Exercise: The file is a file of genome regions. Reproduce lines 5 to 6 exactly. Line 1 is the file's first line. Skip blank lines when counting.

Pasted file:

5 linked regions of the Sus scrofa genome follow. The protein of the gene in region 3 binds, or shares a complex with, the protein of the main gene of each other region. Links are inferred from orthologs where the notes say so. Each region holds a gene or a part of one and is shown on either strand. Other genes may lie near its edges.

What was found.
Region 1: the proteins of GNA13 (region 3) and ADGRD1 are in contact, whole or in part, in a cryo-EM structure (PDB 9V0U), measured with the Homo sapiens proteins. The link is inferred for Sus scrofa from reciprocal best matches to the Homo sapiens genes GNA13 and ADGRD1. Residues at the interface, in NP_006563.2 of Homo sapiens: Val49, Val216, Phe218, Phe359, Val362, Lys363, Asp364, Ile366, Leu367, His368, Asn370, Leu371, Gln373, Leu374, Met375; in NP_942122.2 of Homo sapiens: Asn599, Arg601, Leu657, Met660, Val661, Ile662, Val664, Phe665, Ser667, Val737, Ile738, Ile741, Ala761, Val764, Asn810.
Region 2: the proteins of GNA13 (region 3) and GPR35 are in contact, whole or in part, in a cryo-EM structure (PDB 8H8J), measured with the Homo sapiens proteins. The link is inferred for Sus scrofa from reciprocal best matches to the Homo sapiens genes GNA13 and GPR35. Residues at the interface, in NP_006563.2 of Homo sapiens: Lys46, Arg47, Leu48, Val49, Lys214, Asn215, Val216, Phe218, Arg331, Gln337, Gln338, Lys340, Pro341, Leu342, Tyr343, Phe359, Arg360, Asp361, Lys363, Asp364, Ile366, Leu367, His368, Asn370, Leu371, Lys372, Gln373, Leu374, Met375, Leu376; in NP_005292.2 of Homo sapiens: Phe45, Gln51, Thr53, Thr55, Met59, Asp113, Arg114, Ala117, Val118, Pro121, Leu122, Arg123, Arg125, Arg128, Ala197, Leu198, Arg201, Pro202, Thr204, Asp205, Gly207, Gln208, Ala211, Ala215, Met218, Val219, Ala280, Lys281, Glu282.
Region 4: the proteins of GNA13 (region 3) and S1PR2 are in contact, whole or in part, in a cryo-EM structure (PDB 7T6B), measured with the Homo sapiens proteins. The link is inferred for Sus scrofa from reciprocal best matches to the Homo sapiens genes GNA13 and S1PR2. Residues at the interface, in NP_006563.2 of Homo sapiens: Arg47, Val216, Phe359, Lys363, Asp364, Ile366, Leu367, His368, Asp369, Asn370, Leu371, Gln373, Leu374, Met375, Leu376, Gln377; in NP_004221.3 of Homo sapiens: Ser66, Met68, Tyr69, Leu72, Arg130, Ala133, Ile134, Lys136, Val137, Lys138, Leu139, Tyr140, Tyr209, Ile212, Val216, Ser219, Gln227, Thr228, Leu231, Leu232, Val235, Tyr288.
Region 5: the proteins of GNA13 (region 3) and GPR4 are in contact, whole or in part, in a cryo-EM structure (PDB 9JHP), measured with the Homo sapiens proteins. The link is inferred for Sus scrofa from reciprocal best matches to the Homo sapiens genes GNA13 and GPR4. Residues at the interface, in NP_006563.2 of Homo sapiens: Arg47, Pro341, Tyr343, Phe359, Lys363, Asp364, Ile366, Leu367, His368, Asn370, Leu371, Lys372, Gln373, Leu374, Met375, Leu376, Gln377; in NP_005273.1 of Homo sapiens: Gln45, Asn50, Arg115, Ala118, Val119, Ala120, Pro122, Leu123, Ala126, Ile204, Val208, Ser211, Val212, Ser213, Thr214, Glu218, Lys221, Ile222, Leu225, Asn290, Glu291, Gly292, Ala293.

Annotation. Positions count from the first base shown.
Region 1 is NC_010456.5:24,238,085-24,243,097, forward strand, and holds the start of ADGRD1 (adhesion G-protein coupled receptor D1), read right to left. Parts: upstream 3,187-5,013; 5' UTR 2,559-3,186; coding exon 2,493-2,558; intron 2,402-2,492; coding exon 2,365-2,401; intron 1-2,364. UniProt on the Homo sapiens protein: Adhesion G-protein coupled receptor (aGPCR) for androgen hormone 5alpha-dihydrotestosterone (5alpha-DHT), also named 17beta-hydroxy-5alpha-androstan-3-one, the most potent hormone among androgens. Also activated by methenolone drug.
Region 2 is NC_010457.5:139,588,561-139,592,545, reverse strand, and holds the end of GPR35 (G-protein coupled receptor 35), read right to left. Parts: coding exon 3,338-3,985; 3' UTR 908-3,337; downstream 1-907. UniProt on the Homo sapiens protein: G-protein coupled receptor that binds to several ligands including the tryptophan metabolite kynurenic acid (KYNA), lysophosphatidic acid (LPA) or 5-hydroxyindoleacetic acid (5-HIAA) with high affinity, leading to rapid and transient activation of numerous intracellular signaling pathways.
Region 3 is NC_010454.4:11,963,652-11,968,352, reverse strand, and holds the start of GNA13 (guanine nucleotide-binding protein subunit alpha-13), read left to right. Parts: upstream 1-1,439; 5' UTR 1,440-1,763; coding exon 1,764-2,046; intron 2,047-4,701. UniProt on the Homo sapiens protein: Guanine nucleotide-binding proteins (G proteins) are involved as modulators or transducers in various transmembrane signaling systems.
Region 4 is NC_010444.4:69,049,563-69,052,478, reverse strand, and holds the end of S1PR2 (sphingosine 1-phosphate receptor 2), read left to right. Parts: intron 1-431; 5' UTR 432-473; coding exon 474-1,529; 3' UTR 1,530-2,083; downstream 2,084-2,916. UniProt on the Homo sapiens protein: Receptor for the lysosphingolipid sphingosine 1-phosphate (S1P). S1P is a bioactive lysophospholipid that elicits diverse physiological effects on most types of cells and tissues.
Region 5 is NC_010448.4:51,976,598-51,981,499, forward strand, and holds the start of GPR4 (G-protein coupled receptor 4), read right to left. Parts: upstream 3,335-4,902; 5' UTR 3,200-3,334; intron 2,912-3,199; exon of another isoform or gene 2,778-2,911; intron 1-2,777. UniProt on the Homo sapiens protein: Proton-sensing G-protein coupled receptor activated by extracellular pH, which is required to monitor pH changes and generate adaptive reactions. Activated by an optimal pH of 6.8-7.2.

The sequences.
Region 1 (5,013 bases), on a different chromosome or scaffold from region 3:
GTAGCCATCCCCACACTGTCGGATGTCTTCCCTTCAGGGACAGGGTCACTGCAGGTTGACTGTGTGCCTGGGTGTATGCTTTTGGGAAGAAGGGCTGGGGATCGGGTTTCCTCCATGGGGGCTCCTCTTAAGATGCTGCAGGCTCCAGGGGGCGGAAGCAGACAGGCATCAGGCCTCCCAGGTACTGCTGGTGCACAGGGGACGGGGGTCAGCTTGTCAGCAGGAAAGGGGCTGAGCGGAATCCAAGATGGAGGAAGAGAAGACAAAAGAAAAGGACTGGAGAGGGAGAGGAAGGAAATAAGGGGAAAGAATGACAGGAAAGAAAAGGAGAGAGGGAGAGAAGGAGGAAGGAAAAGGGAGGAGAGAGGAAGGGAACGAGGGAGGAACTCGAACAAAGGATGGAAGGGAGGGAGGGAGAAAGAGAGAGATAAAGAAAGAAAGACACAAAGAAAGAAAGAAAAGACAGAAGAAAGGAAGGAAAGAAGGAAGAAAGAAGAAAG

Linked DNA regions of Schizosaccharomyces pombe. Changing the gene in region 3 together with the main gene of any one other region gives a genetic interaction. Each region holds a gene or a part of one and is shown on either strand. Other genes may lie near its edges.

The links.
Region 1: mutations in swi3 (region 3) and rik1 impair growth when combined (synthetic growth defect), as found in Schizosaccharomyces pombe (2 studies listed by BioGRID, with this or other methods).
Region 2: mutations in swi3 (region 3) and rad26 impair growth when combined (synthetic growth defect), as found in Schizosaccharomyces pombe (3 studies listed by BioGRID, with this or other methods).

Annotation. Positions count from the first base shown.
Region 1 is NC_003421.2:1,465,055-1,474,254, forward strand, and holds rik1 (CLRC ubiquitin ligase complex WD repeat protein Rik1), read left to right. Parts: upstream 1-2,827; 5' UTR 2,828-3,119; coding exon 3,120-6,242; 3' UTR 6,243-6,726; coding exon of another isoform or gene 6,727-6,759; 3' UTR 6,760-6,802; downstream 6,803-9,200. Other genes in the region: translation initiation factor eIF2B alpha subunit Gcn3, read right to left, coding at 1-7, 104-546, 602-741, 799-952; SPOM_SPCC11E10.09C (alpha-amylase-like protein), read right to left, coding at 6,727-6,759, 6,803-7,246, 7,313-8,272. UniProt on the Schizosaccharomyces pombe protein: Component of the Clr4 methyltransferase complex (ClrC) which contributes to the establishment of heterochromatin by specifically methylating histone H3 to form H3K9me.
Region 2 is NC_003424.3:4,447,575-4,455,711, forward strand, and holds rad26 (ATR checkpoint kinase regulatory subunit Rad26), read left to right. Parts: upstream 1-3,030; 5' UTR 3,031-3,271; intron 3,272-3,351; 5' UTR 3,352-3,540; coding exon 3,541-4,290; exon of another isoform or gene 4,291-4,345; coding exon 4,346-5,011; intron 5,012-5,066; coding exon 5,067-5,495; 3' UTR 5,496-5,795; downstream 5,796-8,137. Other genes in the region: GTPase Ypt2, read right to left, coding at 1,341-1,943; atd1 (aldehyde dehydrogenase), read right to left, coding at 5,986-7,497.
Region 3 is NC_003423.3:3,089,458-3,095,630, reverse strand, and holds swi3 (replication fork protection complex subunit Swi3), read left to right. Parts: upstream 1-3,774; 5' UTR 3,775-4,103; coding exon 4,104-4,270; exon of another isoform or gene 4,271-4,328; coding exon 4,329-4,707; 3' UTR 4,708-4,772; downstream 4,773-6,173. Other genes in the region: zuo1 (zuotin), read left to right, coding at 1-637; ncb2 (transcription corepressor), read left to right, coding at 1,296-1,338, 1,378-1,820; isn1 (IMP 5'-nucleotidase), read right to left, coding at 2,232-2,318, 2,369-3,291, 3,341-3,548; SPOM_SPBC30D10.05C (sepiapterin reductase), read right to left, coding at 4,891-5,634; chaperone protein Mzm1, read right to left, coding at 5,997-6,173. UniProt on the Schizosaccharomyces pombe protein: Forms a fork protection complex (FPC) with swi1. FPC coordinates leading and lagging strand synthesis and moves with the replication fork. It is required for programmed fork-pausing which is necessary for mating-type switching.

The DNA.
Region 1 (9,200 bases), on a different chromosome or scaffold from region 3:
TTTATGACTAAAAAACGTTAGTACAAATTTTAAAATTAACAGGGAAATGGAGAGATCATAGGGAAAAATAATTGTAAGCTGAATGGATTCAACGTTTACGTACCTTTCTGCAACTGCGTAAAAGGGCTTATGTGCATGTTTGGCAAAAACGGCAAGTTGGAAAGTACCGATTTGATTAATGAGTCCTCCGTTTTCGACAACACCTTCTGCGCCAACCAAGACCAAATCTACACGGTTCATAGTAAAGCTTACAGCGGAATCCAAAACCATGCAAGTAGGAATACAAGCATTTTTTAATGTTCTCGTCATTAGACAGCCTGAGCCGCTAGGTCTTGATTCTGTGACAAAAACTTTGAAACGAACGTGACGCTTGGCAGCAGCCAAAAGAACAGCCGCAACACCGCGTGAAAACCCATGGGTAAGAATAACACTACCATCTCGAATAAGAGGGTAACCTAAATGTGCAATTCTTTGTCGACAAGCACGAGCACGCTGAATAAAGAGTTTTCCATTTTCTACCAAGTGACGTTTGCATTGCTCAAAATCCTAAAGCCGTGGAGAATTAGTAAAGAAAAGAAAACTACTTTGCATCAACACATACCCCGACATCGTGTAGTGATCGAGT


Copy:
Region 4: the proteins of GNA13 (region 3) and S1PR2 are in contact, whole or in part, in a cryo-EM structure (PDB 7T6B), measured with the Homo sapiens proteins. The link is inferred for Sus scrofa from reciprocal best matches to the Homo sapiens genes GNA13 and S1PR2. Residues at the interface, in NP_006563.2 of Homo sapiens: Arg47, Val216, Phe359, Lys363, Asp364, Ile366, Leu367, His368, Asp369, Asn370, Leu371, Gln373, Leu374, Met375, Leu376, Gln377; in NP_004221.3 of Homo sapiens: Ser66, Met68, Tyr69, Leu72, Arg130, Ala133, Ile134, Lys136, Val137, Lys138, Leu139, Tyr140, Tyr209, Ile212, Val216, Ser219, Gln227, Thr228, Leu231, Leu232, Val235, Tyr288.
Region 5: the proteins of GNA13 (region 3) and GPR4 are in contact, whole or in part, in a cryo-EM structure (PDB 9JHP), measured with the Homo sapiens proteins. The link is inferred for Sus scrofa from reciprocal best matches to the Homo sapiens genes GNA13 and GPR4. Residues at the interface, in NP_006563.2 of Homo sapiens: Arg47, Pro341, Tyr343, Phe359, Lys363, Asp364, Ile366, Leu367, His368, Asn370, Leu371, Lys372, Gln373, Leu374, Met375, Leu376, Gln377; in NP_005273.1 of Homo sapiens: Gln45, Asn50, Arg115, Ala118, Val119, Ala120, Pro122, Leu123, Ala126, Ile204, Val208, Ser211, Val212, Ser213, Thr214, Glu218, Lys221, Ile222, Leu225, Asn290, Glu291, Gly292, Ala293.